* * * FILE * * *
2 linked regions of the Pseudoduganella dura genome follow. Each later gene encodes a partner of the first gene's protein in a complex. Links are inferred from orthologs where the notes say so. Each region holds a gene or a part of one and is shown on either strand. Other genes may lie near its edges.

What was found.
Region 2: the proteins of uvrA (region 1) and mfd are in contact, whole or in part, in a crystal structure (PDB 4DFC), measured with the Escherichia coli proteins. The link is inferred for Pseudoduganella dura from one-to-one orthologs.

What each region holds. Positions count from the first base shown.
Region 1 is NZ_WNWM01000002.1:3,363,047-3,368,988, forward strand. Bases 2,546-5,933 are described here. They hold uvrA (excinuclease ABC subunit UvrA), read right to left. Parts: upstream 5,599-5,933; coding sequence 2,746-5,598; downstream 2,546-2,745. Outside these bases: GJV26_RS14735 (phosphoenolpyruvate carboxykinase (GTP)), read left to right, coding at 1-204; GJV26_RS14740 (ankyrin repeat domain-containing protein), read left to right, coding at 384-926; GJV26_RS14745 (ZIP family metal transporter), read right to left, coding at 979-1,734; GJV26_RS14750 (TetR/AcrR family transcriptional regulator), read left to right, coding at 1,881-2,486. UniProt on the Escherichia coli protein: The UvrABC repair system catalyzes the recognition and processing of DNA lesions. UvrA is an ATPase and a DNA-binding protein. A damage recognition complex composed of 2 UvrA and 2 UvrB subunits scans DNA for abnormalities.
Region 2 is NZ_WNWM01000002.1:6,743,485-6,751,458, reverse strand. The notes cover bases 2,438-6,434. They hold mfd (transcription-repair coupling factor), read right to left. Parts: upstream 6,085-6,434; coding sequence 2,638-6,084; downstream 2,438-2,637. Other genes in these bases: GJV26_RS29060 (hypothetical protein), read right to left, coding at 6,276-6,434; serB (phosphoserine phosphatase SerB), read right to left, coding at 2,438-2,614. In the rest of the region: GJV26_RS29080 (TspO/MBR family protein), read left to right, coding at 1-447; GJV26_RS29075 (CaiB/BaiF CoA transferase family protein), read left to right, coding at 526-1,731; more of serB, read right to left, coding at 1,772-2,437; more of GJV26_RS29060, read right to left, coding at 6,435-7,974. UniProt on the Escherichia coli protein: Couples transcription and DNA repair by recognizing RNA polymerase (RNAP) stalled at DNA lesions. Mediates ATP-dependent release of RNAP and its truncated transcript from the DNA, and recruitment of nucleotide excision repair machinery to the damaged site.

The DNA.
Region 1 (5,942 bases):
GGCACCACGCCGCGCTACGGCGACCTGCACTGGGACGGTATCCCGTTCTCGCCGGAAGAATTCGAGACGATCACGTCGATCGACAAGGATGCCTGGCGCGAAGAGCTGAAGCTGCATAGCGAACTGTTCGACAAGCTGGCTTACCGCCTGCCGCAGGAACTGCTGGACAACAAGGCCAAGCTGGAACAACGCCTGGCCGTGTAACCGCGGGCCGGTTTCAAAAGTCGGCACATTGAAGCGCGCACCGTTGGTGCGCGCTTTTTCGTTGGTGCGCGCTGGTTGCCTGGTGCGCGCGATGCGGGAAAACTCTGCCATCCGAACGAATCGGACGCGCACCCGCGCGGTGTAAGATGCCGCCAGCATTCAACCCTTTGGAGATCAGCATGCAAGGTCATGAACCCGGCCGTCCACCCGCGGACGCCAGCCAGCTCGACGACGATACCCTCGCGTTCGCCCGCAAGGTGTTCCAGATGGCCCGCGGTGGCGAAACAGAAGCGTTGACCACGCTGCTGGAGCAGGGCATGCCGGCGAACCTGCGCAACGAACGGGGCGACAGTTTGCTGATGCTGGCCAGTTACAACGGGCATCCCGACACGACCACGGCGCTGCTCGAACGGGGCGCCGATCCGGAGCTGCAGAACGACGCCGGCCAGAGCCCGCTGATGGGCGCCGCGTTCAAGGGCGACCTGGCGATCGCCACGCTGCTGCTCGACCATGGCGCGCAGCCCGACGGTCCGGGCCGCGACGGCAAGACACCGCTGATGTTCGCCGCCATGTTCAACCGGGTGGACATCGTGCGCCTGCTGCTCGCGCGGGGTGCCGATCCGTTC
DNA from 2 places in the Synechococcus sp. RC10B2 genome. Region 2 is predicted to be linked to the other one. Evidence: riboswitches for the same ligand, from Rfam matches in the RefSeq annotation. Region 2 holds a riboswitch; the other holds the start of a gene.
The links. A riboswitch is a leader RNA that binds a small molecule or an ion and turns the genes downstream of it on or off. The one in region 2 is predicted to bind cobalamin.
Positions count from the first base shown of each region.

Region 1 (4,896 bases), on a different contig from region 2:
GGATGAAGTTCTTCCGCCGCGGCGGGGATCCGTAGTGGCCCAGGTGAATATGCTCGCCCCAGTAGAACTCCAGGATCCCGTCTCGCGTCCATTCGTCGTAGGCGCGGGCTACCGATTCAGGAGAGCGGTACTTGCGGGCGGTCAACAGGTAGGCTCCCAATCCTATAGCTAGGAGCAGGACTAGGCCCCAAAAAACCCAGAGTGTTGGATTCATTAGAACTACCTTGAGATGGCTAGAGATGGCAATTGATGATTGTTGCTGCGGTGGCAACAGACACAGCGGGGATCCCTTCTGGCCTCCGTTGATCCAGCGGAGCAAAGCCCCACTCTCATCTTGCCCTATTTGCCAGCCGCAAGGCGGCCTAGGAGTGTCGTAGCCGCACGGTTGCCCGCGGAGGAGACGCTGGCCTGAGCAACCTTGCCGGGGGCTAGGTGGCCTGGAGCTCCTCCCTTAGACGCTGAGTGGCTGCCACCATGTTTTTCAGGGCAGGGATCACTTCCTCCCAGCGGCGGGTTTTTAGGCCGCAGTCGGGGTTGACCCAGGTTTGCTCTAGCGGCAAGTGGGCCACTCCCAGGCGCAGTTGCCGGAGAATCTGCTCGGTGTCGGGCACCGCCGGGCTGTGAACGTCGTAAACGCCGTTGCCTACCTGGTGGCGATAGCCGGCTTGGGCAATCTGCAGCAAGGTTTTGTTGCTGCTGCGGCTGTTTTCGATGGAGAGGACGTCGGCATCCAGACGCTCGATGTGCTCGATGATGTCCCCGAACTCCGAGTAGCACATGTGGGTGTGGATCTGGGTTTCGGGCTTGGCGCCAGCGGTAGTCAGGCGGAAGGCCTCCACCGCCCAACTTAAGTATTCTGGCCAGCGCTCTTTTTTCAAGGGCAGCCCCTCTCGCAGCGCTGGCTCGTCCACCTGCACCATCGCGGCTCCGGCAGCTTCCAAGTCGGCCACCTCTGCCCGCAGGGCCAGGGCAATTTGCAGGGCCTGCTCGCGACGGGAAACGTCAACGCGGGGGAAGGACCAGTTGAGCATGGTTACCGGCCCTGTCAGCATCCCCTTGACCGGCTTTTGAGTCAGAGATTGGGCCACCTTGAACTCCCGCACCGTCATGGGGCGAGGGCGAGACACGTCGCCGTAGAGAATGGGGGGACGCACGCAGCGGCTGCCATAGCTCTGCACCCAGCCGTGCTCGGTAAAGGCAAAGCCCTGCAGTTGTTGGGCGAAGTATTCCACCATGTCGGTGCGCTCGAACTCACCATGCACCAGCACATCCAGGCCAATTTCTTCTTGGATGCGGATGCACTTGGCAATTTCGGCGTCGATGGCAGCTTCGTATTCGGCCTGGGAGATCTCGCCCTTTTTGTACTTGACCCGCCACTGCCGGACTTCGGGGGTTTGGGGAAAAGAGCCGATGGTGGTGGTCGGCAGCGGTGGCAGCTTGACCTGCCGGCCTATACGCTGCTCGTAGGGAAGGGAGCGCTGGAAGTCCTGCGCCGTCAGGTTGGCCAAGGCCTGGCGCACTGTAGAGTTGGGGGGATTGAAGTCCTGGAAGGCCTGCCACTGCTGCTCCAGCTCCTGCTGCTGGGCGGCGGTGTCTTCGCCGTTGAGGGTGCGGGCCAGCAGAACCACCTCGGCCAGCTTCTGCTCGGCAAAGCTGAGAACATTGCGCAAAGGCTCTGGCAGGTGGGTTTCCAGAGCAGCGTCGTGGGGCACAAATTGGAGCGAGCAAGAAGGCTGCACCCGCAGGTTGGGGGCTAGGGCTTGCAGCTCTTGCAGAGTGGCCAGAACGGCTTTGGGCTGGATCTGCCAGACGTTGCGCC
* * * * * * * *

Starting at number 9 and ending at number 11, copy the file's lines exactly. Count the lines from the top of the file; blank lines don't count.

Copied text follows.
GGCACCACGCCGCGCTACGGCGACCTGCACTGGGACGGTATCCCGTTCTCGCCGGAAGAATTCGAGACGATCACGTCGATCGACAAGGATGCCTGGCGCGAAGAGCTGAAGCTGCATAGCGAACTGTTCGACAAGCTGGCTTACCGCCTGCCGCAGGAACTGCTGGACAACAAGGCCAAGCTGGAACAACGCCTGGCCGTGTAACCGCGGGCCGGTTTCAAAAGTCGGCACATTGAAGCGCGCACCGTTGGTGCGCGCTTTTTCGTTGGTGCGCGCTGGTTGCCTGGTGCGCGCGATGCGGGAAAACTCTGCCATCCGAACGAATCGGACGCGCACCCGCGCGGTGTAAGATGCCGCCAGCATTCAACCCTTTGGAGATCAGCATGCAAGGTCATGAACCCGGCCGTCCACCCGCGGACGCCAGCCAGCTCGACGACGATACCCTCGCGTTCGCCCGCAAGGTGTTCCAGATGGCCCGCGGTGGCGAAACAGAAGCGTTGACCACGCTGCTGGAGCAGGGCATGCCGGCGAACCTGCGCAACGAACGGGGCGACAGTTTGCTGATGCTGGCCAGTTACAACGGGCATCCCGACACGACCACGGCGCTGCTCGAACGGGGCGCCGATCCGGAGCTGCAGAACGACGCCGGCCAGAGCCCGCTGATGGGCGCCGCGTTCAAGGGCGACCTGGCGATCGCCACGCTGCTGCTCGACCATGGCGCGCAGCCCGACGGTCCGGGCCGCGACGGCAAGACACCGCTGATGTTCGCCGCCATGTTCAACCGGGTGGACATCGTGCGCCTGCTGCTCGCGCGGGGTGCCGATCCGTTC
DNA from 2 places in the Synechococcus sp. RC10B2 genome. Region 2 is predicted to be linked to the other one. Evidence: riboswitches for the same ligand, from Rfam matches in the RefSeq annotation. Region 2 holds a riboswitch; the other holds the start of a gene.
The links. A riboswitch is a leader RNA that binds a small molecule or an ion and turns the genes downstream of it on or off. The one in region 2 is predicted to bind cobalamin.